ECUA Statement Regarding the EWG Article on Chromium-6

The latest release from the Environmental Working Group (EWG) regarding Chromium 6 in the air and potable water supplies throughout the nation is naturally causing confusion and concern among our residents.   First, let us state that the ECUA’s drinking water meets or exceeds all Federal and State safe drinking water standards.  Our annual drinking water quality report is available on our website at

Chromium is a naturally occurring element found in rocks, soils, and gases throughout the country. The allegation by EWG is that it is a carcinogen and hazardous to humans.

It is important to consider the source of these allegations. The EWG is an environmental advocacy group that has historically been involved in controversies because of their profound statements and lack of scientific research to support them. They are the group that issued a drinking water report in 2009 that rated the ECUA's water as the worst in the country.  Closer scrutiny showed that the conclusions of their report were flawed and completely off-base.  Please see our Water Quality section on this website to learn more about that report.  Some people refer to the group as non-credible, with an agenda of trying to use public pressure to force the EPA to adopt stricter regulatory requirements for certain elements, as was the case in 2009.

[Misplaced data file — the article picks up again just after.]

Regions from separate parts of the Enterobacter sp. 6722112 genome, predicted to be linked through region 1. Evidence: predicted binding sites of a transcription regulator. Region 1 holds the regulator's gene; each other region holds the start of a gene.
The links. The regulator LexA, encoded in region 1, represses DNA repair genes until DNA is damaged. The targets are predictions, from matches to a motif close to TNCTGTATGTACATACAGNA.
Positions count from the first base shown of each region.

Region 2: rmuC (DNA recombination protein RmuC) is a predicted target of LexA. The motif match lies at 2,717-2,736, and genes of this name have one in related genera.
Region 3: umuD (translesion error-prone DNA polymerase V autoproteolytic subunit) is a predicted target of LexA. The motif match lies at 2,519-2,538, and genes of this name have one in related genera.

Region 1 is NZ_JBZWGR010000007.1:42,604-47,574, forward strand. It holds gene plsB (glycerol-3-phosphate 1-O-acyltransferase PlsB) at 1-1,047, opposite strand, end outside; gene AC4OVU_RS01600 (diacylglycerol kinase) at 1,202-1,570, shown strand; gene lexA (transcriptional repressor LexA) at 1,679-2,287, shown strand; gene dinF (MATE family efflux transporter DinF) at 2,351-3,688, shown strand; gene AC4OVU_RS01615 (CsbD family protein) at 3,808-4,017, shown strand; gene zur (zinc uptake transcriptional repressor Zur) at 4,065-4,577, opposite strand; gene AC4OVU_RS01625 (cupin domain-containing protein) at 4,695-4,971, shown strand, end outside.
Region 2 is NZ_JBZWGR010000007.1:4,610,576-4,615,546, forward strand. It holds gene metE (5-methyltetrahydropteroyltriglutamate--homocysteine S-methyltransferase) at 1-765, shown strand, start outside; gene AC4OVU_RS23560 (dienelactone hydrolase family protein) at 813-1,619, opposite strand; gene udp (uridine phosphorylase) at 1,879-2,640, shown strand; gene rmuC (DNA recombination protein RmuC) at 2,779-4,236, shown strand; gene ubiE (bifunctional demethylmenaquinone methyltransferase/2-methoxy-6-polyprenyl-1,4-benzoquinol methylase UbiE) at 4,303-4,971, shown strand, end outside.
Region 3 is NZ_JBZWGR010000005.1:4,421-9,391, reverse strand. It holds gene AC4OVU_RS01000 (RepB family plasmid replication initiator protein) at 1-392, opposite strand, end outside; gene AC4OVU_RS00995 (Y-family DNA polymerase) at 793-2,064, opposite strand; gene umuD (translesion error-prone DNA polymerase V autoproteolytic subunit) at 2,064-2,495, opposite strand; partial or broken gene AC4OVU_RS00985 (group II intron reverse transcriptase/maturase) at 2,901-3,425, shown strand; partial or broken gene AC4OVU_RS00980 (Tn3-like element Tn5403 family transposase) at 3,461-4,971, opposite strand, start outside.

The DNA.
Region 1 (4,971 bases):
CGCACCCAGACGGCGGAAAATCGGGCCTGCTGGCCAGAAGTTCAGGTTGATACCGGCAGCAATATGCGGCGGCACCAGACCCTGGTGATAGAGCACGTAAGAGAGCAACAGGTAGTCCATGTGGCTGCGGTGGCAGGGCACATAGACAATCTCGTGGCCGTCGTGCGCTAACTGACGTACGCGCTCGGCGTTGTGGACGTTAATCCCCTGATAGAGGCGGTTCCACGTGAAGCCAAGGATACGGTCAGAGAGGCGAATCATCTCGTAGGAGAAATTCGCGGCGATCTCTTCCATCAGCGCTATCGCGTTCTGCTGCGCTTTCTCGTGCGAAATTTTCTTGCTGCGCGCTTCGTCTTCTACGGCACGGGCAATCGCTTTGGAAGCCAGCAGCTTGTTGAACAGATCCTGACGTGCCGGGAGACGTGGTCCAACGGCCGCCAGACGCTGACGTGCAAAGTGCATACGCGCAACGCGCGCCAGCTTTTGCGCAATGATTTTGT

With regard to Chromium-6:  the current Environmental Protection Agency (EPA) and Florida Department of Environmental Protection (FDEP) Maximum Contaminant Level (MCL) for Chromium-6 in drinking water is 100 parts per billion (ppb). This limit was set based upon established scientific methods.  The EWG is advocating an arbitrary “health limit” of .03 ppb, even though they do not have any qualified scientific results on their own to support their position. EWG references studies by others, but fails to recognize the hard evidence and scientific studies conducted by the EPA.

The EPA MCL of 100 ppb is the standard throughout the US and ECUA is unaware of any initiative by the EPA or FDEP to modify the requirement. The State of California has established a 10 ppb limit because of the natural propensity for higher levels of the element in the soil in that part of the country. Many potable water supplies throughout the country have minimal levels of Chromium-6 in the water, but very few exceed the EPA established limit of 100 ppb.

The average concentration in the ECUA water system is .08 ppb, which is far below the EPA established limit of 100 ppb, and even well below the California regulatory limit.  Again, the ECUA water meets all Federal and State of Florida water quality requirements.